WASHINGTON D.C. - I had only been three days in this wonderful and amazing city and already I was missing the most important part of my regular Filipino adult life: rice and adobo! (No offense to my kababayan who prefer kanin at sinigang!)
As part of a reporting tour for the foreign press organized the US State Department, I and nine other hardworking journalists from the Philippines had a full schedule in the US capital learning and reporting about the important people-to-people relations between the US and the Philippines.
But as much as I enjoyed endless American breakfast buffets and eating at famous east coast burger chain Shake Shack, I had never missed my Pinoy comfort food more.
(On my second day in D.C., I attempted to look for rice in the hotel, but there was none.)
So imagine my (and I am assuming my compatriots') excitement when I learned that we would end our last night in D.C. at a Filipino restaurant owned by a Filipino-American. The first thing that came to my mind—and again, I am assuming my colleagues' minds as well— was: RICE!
On that freezing night in D.C., our well-organized host from the State Department brought us to Purple Patch, a cozy, posh-looking restaurant.
The interior was modern and hip, and a Philippine flag was posted proudly on the door.
When we entered, the restaurant was playing the latest song from Australian band Miami Horror, so I thought the food was going to be fusion. To one side were customers (mostly DC locals), waiting to be seated.
Celebrities, politicians and NBA players have eaten here. There was a photo of the owner with Gordon Ramsay, and I was even more excited to eat.
Taking a chance
Shortly after we were greeted by owner Patrice Cleary, a Filipino-American who worked in the US Marines for eight years before opening her own Filipino restaurant.
Born in the Philippines, Patrice moved to the US with her family as a baby and grew up eating Filipino food cooked by her mother, a chef and caterer from Bicol.
She said she took a chance setting up the restaurant, knowing that Filipino cuisine was and still is not as popular in the US as Japanese, Chinese or Thai food. "I knew if I opened a restaurant based on what I felt true in my heart...that even if I failed I felt like a success," she told GMA News.
"I didn't open it thinking that it was going to be this big hit because you know it's comfort food. For me, it's what I grew up on."
Since its opening, though, Purple Patch has been named one of Washington DC's best restaurants by food site DCist and one of the top Filipino restaurants in the US by restaurant review site Tabelog, and received a good review from the Washington Post.
A taste of home
A long table was waiting for us and I could smell the frying of mantika and garlic from her kitchen.
On the table was a mini organizer filled with typical Pinoy condiments: patis, Jufran banana ketchup, toyo, and the famous Mang Tomas lechon sarsa—all very Filipino.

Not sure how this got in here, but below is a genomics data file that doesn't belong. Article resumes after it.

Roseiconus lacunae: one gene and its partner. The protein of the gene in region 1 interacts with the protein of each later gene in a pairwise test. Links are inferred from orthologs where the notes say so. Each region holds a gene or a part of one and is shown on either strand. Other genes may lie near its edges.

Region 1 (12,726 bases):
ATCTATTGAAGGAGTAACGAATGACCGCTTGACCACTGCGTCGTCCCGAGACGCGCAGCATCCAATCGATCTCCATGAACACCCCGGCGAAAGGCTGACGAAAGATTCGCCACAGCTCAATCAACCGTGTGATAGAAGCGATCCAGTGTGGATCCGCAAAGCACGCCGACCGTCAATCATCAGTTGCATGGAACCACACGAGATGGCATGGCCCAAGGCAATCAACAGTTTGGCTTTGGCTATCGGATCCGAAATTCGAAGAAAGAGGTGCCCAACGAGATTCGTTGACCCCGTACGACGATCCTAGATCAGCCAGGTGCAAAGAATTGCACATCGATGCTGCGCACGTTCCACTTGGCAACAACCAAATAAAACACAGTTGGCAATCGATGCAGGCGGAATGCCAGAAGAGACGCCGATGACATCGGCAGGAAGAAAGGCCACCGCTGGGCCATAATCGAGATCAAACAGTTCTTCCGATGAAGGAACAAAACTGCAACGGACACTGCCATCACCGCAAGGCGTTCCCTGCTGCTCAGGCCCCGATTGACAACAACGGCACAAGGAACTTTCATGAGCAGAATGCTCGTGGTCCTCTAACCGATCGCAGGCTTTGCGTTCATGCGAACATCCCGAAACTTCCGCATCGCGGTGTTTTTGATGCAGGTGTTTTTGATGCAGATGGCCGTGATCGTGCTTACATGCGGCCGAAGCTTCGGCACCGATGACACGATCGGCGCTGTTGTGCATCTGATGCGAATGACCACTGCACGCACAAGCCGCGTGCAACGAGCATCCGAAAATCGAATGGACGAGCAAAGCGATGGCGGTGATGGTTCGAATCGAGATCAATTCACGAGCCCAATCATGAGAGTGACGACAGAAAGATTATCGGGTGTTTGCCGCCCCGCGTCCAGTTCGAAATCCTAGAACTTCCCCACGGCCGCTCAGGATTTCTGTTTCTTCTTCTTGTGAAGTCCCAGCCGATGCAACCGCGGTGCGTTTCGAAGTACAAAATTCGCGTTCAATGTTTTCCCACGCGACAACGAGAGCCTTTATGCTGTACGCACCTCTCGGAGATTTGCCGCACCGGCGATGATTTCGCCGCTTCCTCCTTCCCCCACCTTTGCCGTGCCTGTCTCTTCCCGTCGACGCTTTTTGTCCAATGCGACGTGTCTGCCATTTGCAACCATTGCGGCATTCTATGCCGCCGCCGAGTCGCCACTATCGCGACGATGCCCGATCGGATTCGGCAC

Patrice first served us a platter of appetizers: lumpiang shanghai, crispy lechon kawali, and chicken barbecue served with atsara.
Our companions from the US State Department did not know what was in front of them, so I and my colleague Nikko Dizon from the Philippine Daily Inquirer explained the dynamics of eating each dish, telling them that lechon kawali is best paired Mang Tomas, while banana ketchup goes with lumpiang shanghai. We were happy to see the Americans loved it.
The lumpiang shanghai and lechon kawali tasted so authentic, it was as if they had come from a fantastic Pinoy restaurant in Manila.
At a nearby table, an elderly American couple in elegant attire were also having the lumpiang shanghai. I asked them how their food was—and both of them started talking about their favorites: "We like the lumpia...the adobo and pancit, the halo-halo. We've been here numerous times."
And then the main dishes! Arriving on typical big Filipino platters were pancit bihon, Bicol express, laing (Patrice said that with her Bicolana roots, these are some of her favorites), a big crispy snapper escabeche, a big sizzling plate of sisig, and adobo!
Before I had the chance to ask, bowls and bowls of rice came in. I could see the smiles from my Filipino colleagues as we started eating as if we had not eaten rice in years.
The pancit bihon tasted like your Tita’s pancit bihon during family get-togethers on Sundays. The laing and the Bicol Express were spot-on. And the adobo was so delicious I don’t think the platter lasted ten minutes after serving.
There was no "fusion" in any of the dishes Patrice served. It was like I was eating my mother’s or lola’s adobo as well as sizzling sisig from Pampanga. It was like eating at home, we all said.
Patrice who was managing the kitchen, from time to time would come out to serve and talk to us. She said that was the whole idea of Purple Patch: to offer home-cooked Filipino meals in America.
She feels that Filipino food may come off as lacking identity to the taste buds of the American market (or other nations, for that matter), and unlike Vietnamese cuisine or Thai cuisine might not come with immediate expectations.
But Patrice is part of the movement of Fil-Am chefs quietly working to put Filipino cuisine on the world map, and she says that the love of Filipino cuisine should start from all of us Filipinos. "We're a fusion and we should be proud that we are a fusion, [that] we're a mix of so many cultures," she said. "We should be proud of that because that's the diversity in who we are and in our dishes. I feel that our food is the gateway to Southeast Asian cuisine."
There was a time in Patrice's life when she regretted not being able to speak Tagalog fluently, but received a reassurance from her mother. "She said to us, 'As long as you can cook Filipino food, you will always speak the language of love." — BM, GMA News